When life gives you pumpkins, throw a pumpkin carving party! That's what we do this time of year. It has been a long standing tradition for my mother and father in law who host a big carving party. For years, they have set up in the "shop" where there is plenty of space to spread out and get comfortable. If some pumpkin guts get on the floor, no biggie! Plus we have access to tools and props from the shop and anything is game for creating a pumpkin masterpiece. Wire is always a helpful accessory. Rubber tubing and spray paint is cool too!
The only rule is that the littlest person in the family will be put into the biggest pumpkin (usually for a baby crying photo op). Is that mean? nah... all in good fun. The past few years, the size of the pumpkins have gotten ridiculously big where now, everyone can basically have a turn inside a pumpkin. The in-laws got to know a pumpkin farmer in the area and we've gone to the big pumpkin weigh off every year. This year, they treated us to 3 really really really big ones and a giant watermelon as well. We had 15 other odds and ends pumpkins. The local grocery store has good size carving pumpkins for $6.50 (buy one get one free).
Now that I’ve had the honor of co-hostiong this event, I have some good tips for throwing a carving party.
Things you need:
Buckets for pumpkin guts
Tools for carving:
You might be able to get away with using kitchen knives and spoons but the kits that you can find at the store really work well. They provide all size knives and scrapers (greatly needed) and hole punchers etc. Since we are in the shop, we’ve been known to use power tools as well.
Pumpkin carving is hard work and we need fuel! This year we made some Halloween themed desserts. (monster feet from nutter butter cookies and cashews etc.)
Cider is a must. I also made a sangria and put into a frozen hand (I filled a rubber glove with water and put it in the freezer)
a must for every good party
Come one, come all… from 2 months old to 85 years old… this is a family friendly party. We encourage everyone to carve a pumpkin but if you are more the sit back and watch kind, feel free.
Eat a donut on a string (no hands), pop the balloon (no hands)
Some tips for carving:
Design: Before you puncture the pumpkin, you must to have a plan. Find inspiration anywhere! Do that thing that gets your ideas flowing… take a jog, surf the web, drink some coffee… the possibilities for your pumpkin design are endless. What is your goal? Tradition? Precision? Shock and awe? Humor? Horror? Martha Stewart-ish?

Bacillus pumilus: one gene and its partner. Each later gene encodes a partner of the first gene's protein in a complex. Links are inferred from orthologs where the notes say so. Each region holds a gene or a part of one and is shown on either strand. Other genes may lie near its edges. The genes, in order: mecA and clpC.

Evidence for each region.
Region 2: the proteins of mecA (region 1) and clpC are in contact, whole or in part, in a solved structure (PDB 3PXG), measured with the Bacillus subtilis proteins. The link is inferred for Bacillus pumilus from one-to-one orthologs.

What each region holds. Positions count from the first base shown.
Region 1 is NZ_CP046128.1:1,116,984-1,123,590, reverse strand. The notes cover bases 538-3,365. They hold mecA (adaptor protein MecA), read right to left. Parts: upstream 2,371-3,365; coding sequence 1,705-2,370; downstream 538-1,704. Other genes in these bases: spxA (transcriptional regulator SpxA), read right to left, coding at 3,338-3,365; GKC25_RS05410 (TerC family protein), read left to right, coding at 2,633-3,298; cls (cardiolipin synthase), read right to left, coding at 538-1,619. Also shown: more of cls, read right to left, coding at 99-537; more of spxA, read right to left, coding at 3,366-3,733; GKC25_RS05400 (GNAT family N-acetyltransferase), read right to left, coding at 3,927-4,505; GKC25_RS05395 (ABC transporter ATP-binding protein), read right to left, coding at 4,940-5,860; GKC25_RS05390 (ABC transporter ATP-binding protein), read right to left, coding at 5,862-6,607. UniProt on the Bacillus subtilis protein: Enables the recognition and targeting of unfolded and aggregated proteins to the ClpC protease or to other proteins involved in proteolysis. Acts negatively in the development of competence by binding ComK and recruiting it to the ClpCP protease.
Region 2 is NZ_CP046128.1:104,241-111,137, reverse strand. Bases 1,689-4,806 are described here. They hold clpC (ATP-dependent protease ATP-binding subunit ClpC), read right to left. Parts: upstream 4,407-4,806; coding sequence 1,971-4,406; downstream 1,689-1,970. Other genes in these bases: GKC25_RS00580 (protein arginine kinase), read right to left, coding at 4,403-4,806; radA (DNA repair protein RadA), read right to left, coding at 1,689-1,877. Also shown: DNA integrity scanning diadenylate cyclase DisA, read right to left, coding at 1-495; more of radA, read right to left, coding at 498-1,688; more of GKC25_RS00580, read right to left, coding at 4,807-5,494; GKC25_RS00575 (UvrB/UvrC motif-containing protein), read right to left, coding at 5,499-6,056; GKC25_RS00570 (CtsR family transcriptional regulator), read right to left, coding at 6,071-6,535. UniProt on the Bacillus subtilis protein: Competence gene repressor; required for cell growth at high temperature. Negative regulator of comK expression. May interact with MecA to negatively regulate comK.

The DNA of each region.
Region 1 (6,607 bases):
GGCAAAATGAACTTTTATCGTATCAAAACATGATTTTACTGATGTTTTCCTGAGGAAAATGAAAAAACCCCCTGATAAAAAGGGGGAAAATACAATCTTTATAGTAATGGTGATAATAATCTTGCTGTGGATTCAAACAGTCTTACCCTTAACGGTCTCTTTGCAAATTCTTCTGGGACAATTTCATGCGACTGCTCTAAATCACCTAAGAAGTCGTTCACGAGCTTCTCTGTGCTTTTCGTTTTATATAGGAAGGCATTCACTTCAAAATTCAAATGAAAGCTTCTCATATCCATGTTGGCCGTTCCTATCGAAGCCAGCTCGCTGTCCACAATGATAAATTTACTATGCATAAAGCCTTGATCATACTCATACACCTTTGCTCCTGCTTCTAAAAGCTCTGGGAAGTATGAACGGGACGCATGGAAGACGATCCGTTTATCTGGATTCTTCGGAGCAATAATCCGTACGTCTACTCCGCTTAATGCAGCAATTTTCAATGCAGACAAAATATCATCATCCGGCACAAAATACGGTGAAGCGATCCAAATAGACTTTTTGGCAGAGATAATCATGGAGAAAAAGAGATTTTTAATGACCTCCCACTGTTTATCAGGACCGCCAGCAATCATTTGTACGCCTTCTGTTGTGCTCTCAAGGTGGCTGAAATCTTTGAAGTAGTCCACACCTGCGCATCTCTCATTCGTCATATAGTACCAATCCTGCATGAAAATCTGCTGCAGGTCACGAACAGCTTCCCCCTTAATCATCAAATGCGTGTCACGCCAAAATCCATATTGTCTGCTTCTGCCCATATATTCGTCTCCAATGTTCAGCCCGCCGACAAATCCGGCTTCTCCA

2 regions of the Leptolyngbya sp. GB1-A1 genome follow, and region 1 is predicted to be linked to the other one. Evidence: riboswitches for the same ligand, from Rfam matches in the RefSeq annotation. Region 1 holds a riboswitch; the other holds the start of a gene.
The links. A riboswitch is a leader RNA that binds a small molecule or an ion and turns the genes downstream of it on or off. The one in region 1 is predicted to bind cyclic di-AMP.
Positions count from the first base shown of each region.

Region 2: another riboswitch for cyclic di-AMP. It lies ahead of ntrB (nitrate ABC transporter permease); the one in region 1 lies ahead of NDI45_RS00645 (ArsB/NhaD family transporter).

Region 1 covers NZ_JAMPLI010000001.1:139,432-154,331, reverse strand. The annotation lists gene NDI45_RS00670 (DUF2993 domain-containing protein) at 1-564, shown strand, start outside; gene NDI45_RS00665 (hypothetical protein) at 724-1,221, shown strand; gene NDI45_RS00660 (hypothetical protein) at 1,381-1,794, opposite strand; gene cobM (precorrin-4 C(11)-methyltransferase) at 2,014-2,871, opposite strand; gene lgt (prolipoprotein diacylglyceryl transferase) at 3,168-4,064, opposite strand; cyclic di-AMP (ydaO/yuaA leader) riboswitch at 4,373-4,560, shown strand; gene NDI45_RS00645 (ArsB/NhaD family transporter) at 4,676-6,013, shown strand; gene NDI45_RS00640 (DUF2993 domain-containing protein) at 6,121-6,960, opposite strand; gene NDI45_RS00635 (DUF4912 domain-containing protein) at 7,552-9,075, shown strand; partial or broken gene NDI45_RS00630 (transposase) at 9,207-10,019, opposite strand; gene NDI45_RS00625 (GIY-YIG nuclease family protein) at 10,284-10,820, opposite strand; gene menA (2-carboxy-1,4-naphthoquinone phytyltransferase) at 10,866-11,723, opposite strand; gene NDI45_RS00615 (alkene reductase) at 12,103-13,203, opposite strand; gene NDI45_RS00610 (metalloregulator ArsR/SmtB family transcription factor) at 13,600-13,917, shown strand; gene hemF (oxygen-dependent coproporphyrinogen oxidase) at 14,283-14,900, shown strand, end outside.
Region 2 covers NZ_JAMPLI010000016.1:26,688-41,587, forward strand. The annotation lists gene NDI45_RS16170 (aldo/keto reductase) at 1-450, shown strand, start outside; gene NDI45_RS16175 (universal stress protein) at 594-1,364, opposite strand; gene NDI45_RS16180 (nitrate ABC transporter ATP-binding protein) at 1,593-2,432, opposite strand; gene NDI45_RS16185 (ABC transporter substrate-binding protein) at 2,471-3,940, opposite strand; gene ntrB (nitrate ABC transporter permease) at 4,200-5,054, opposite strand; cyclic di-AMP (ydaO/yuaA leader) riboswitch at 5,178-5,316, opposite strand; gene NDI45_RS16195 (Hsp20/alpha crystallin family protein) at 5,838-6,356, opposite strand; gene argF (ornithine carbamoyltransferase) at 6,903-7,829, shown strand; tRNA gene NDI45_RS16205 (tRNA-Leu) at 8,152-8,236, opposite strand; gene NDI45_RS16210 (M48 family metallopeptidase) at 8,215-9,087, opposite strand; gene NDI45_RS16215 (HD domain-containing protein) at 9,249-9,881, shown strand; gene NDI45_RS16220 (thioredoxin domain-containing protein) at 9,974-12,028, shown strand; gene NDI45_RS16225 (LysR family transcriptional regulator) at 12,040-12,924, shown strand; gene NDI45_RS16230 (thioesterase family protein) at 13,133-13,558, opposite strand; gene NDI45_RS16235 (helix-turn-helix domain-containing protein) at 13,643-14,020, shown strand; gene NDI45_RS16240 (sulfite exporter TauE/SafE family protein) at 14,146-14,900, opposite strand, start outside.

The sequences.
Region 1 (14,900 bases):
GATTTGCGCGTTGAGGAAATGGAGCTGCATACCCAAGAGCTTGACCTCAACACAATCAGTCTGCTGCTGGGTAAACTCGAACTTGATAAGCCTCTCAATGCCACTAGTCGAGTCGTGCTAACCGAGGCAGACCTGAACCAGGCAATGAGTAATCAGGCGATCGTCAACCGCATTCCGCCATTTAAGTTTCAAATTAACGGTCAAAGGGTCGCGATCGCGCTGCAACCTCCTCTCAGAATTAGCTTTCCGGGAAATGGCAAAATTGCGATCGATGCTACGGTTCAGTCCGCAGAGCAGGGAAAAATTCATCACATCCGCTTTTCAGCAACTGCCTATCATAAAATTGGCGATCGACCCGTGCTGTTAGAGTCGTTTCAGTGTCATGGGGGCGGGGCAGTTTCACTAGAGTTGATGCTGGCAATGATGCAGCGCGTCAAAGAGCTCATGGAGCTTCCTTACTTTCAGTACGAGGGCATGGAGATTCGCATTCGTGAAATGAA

Consider collaborating more than one pumpkin into your design (see cookie Monster!) and look for props to add to the pumpkin as well (look at the one with glasses on above). Take a good look at the shape of your pumpkin to see if it inspires you. Feel free to turn it around and upside down to see different shapes.
There is nothing wrong with the traditional jack-o-lantern expression (triangle eyes and a big teethy smile) but why not challenge yourself? Go off the map. Try carving some special words- maybe your favorite “expression” (OMG or University logo). How about your favorite logo, animal or just cool carved pattern designs that will look cool when lit up (drill holes all over it).
Once you chose the design, you want to sketch it onto your pumpkin. Make sure you know exactly what will be removed and what stays to achieve your desired look- color it in if that helps. One technique we did this year was “scraping”. (see the big teeth on the big pumpkin above) For this technique, you are just scraping away the skin and then shaping the rind of the pumpkin. If you are doing any big scraped parts, do the scraping before carving through, so that you can apply a lot of pressure without breaking off a part.
A big hole needs to be carved to clean out the pumpkin. Traditionally, it is a circle on the top around the stem but you can veer from that. Do it in any shape and in any location to suit your design. Think about where it will be displayed and what will make it stand up more easily. Pop off the top and clean out the guts. Scrape the inside so it is smooth and get past the really wet stuff otherwise it will mold faster inside.
Now carve away! Fixing mistakes…if you accidentally remove a chunk by accident, you can reaffix it with a couple of toothpicks. Have fun :)